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A lithobolos or stone thrower was an artillery weapon used in ancient warfare and medieval warfare. These machines threw stones of 10 lb to 180 lb in weight. They looked alike and differed only in size: the dimensions being calculated by a complex mathematical formula based on the spring diameter.[1]


The first recorded stonethrowers were used by the Macedonian army of Alexander the Great during the siege of Halicarnassus in 334 BC. According to the Hellenistic engineer Philo of Byzantium, the common effective range against fortifications was 150 metres (164 yd) with a load of 27 kilograms (60 lb); at that distance, walls had to be 5 metres (5.5 yd) thick to withstand the impact. Anti-personnel stonethrowers hurled much smaller balls, though arrow-shooters like the scorpio were preferred for these purposes. Super-heavy stonethrowers such as those fielded by Demetrius Poliorcetes in his siege of Rhodes (305-304 BC) threw stones of up to 75 kilograms (165 lb) and could be brought close to the walls in siege-towers. Balls of such size were found in small numbers in the arsenals of Carthage and Pergamon, corroborating ancient reports of their use. The Roman artillery engineer Vitruv provided measurements for even more powerful stone-throwers, but it is not known whether these were ever used in combat. Modern experiments show that smaller projectiles could be hurled at least 400–500 metres, while ancient authors record maximum ranges of as much as 700 metres (766 yd).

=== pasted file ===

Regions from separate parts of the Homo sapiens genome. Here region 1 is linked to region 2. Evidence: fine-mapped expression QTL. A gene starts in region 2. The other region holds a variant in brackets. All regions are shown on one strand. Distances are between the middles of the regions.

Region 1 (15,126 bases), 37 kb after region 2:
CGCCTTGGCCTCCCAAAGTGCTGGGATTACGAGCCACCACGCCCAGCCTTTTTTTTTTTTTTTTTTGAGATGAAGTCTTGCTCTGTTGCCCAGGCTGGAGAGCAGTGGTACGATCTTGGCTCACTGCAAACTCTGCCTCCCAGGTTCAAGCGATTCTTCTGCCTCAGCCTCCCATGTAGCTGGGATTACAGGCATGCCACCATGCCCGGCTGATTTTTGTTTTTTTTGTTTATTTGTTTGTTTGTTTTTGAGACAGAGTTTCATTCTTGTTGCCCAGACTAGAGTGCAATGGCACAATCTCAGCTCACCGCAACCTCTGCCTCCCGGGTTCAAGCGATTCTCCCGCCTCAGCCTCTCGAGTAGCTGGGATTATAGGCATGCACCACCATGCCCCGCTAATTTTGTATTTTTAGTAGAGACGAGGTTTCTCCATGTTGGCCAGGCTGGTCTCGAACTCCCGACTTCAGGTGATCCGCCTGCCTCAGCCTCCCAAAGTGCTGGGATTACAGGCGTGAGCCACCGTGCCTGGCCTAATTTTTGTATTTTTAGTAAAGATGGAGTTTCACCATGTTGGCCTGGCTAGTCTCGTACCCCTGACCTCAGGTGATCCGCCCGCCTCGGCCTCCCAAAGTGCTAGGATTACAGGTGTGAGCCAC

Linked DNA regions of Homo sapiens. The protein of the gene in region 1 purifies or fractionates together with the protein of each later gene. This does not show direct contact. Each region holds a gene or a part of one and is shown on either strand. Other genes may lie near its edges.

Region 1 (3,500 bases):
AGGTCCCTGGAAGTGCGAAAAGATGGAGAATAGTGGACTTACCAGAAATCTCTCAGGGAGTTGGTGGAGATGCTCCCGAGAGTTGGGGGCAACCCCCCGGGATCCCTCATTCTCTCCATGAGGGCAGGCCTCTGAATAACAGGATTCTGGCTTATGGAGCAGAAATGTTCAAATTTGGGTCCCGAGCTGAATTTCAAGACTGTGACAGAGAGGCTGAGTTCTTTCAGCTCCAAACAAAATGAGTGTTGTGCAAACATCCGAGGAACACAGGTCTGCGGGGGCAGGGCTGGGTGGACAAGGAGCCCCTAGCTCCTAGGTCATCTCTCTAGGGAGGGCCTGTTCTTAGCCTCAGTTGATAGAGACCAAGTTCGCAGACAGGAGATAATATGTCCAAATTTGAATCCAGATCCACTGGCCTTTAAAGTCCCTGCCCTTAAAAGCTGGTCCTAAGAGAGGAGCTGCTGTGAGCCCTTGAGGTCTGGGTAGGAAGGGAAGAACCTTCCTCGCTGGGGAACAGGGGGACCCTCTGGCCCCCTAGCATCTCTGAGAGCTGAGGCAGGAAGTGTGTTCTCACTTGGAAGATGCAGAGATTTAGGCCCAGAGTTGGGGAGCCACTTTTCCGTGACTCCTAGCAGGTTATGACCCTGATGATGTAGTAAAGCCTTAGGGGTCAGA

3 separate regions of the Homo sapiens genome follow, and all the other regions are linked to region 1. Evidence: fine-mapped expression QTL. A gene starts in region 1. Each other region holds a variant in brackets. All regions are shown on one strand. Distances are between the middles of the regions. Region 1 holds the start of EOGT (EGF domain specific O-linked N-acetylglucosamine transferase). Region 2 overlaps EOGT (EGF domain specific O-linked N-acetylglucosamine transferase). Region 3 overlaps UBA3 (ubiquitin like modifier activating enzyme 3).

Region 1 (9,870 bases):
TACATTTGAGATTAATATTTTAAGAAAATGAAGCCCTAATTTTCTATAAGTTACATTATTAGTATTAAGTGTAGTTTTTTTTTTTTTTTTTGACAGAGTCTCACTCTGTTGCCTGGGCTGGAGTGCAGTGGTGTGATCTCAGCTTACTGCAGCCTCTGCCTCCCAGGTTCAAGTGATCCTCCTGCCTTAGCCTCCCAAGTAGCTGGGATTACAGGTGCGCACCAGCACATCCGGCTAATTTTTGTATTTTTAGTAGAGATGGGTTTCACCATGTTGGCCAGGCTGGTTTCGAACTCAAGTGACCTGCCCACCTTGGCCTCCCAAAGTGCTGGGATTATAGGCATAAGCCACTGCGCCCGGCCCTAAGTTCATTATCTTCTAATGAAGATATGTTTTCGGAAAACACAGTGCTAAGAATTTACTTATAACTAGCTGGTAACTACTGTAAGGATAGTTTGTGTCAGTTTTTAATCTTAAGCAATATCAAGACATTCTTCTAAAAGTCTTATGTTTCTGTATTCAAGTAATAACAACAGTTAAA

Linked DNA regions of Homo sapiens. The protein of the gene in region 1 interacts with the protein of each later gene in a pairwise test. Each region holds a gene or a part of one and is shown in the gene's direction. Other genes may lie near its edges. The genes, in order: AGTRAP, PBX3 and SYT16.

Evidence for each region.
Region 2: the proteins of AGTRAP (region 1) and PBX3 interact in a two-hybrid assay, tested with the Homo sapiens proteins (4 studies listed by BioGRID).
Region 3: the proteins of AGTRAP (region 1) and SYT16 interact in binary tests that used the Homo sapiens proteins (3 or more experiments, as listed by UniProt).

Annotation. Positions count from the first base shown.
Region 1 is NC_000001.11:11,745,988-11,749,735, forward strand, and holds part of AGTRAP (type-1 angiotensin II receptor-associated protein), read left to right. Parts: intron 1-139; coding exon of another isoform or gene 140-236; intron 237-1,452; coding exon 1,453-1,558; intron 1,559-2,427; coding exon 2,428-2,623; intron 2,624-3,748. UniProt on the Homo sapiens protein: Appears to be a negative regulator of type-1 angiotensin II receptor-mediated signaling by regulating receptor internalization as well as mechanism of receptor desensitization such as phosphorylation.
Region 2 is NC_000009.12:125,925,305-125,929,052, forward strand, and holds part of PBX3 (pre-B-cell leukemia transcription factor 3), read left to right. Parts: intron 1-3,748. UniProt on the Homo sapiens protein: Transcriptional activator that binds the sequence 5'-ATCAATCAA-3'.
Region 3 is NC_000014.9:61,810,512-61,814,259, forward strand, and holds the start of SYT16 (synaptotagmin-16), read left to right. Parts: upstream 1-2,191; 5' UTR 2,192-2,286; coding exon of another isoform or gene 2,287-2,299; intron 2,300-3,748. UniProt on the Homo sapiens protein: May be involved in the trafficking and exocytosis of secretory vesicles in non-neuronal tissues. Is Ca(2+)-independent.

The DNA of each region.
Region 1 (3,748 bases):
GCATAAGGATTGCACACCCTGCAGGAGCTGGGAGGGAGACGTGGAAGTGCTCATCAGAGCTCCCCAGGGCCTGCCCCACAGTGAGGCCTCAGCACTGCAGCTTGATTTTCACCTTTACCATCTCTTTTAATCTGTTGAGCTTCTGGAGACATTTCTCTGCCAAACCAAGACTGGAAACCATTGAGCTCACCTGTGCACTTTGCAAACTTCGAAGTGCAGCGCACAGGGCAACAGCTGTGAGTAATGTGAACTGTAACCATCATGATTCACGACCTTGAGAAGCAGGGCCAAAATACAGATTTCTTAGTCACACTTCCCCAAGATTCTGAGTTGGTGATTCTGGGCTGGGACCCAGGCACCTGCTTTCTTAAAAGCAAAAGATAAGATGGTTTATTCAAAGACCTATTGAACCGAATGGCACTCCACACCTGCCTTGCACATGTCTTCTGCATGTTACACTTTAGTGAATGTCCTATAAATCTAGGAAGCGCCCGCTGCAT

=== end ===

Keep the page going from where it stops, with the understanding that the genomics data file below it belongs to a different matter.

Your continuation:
The Greeks, who wanted to protect the city of Syracuse against the Roman artillery had their own stonethrower made by Archimedes. [2] Archimedes called his stonethrower the lithobolos. [3] Another stone thrower was supposedly built by Charon of Magnesia.

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